Sudan's former president Omar Hassan al-Bashir sits inside a cage at the courthouse where he is facing corruption charges, in Khartoum
Sudan's former president Omar Hassan al-Bashir sits inside a cage at the courthouse where he is facing corruption charges, in Khartoum, Sudan September 28, 2019. Reuters

Sudan's capital resounded with gunfire and explosions on the western outskirts on Wednesday, eroding a truce amid collapsing basic services, dwindling food supplies and the opening of a prison that let out allies of a jailed former autocrat.

With the conflict between the army and the paramilitary Rapid Support Forces (RSF) showing no sign of easing, the army said former president Omar al-Bashir had been transferred to a military hospital before hostilities started on April 15.

It said Bashir was moved from prison with at least five former members of his regime, including Abdel Rahim Mohamed Hussein, who along with the former president is wanted by the International Criminal Court for war crimes for atrocities during an earlier conflict in the Darfur region.

The whereabouts of Bashir came into question after a former minister in his government, Ali Haroun, announced on Tuesday he had left Kober prison in Khartoum with other former officials. Haroun is also wanted by the ICC on dozens of war crimes charges.

Thousands of convicted criminals, including some sentenced to death, were held in the vast prison, along with senior and lower-ranking officials from the Bashir regime, which was toppled four years ago.

Sudanese authorities and the RSF traded accusations over the release of inmates, with the police saying paramilitary gunmen had stormed into five prisons over the weekend, killing several guards and opening the gates.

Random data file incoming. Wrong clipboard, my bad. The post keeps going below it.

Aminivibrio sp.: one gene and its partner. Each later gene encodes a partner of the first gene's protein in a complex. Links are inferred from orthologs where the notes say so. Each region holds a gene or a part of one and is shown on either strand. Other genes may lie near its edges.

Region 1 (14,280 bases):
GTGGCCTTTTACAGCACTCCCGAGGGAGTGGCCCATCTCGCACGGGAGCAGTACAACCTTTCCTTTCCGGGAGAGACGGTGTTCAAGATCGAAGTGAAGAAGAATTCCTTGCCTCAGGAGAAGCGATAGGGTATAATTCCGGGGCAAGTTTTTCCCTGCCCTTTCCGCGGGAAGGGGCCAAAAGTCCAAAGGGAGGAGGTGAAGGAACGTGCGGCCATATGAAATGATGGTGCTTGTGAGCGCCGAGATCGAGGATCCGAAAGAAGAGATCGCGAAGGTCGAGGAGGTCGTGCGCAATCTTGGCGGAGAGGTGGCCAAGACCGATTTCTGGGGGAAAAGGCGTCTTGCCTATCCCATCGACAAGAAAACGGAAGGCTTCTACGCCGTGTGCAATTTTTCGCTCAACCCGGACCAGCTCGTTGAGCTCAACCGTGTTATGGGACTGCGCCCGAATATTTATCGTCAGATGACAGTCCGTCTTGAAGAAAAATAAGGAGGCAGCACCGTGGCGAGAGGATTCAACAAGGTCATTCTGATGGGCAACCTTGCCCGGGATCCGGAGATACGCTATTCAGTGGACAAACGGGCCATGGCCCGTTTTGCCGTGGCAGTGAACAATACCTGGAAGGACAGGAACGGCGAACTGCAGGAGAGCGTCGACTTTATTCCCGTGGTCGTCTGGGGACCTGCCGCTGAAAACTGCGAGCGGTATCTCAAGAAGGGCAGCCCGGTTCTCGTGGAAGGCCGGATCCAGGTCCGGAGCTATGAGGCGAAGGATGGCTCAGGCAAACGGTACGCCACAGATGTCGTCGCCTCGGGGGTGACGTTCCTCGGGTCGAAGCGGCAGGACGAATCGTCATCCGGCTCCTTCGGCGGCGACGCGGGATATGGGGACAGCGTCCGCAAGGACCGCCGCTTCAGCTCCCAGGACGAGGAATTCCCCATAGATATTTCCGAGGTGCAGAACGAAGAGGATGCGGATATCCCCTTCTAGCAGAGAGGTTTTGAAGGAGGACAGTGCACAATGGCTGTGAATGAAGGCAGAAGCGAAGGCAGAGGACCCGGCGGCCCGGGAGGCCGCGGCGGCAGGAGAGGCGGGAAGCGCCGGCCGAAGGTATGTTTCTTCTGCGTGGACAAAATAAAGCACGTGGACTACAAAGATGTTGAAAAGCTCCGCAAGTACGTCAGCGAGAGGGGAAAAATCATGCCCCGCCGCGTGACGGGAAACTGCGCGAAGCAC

The RSF blamed authorities for letting Haroun and others out.

The release of convicted criminals added to a growing sense of lawlessness in Khartoum, where residents have reported worsening insecurity, with widespread looting and gangs roaming the streets.

"This war, which is ignited by the ousted regime, will lead the country to collapse," said Sudan's Forces of Freedom and Change, a political grouping leading an internationally backed plan to transfer to civilian rule derailed by the eruption of fighting.

Bashir came to power in a 1989 military coup and was ousted in a popular uprising in 2019. Two years later, the army led by General Abdel Fattah al-Burhan, with support from the RSF, took over in a coup.

The present conflict between the army and RSF leader General Mohamed Hamdan Dagalo broke out in part over disagreements about how quickly to integrate the RSF into the army under the planned transition to civilian rule.

The ICC in The Hague has accused Bashir of genocide, and Haroun of organising militias to attack civilians in Darfur in 2003 and 2004. The ICC declined to comment of the transfer from prison of Bashir, Haroun and Hussein.


The renewed battles were in Omdurman, one of Khartoum's twin cities, where the army was fighting reinforcements to the RSF brought in from other regions of Sudan, a Reuters reporter said.

A projectile hit Al-Roumi medical centre in Omdurman on Tuesday and exploded inside, wounding 13 people, a hospital official said.

The army has accused the RSF of using a three-day truce to reinforce itself with men and weapons. The truce was due to end on Thursday evening.

Thanks to the ceasefire, fighting between army soldiers the RSF was more subdued in the centre of Khartoum.

The fighting has turned residential areas into battlefields. Air strikes and artillery have killed at least 459 people, wounded more than 4,000, destroyed hospitals and limited food distribution in a nation where a third of its 46 million people rely on humanitarian aid.

U.N. special envoy on Sudan Volker Perthes told the U.N. Security Council on Tuesday that the ceasefire "seems to be holding in some parts so far".

But he said that neither party showed readiness to "seriously negotiate, suggesting that both think that securing a military victory over the other is possible".

Foreign powers have evacuated thousands of diplomats and private citizens in recent days, including 1,674 from 54 countries helped out by Saudi Arabia.

Sudanese along with citizens of neighbouring countries have also been leaving en masse. More than 10,000 people crossed into Egypt from Sudan in the past five days, authorities in Cairo said, adding to an estimated 20,000 who have entered Chad. Others have fled to South Sudan and Ethiopia, despite difficult conditions there.

The first Turkish civilians returned to Turkey from Sudan on Wednesday, having first reached the Ethiopian capital Addis Ababa overland from Khartoum.

Several more flights were expected later on Wednesday to evacuate the remaining Turkish citizens who had crossed over to Ethiopia from Sudan.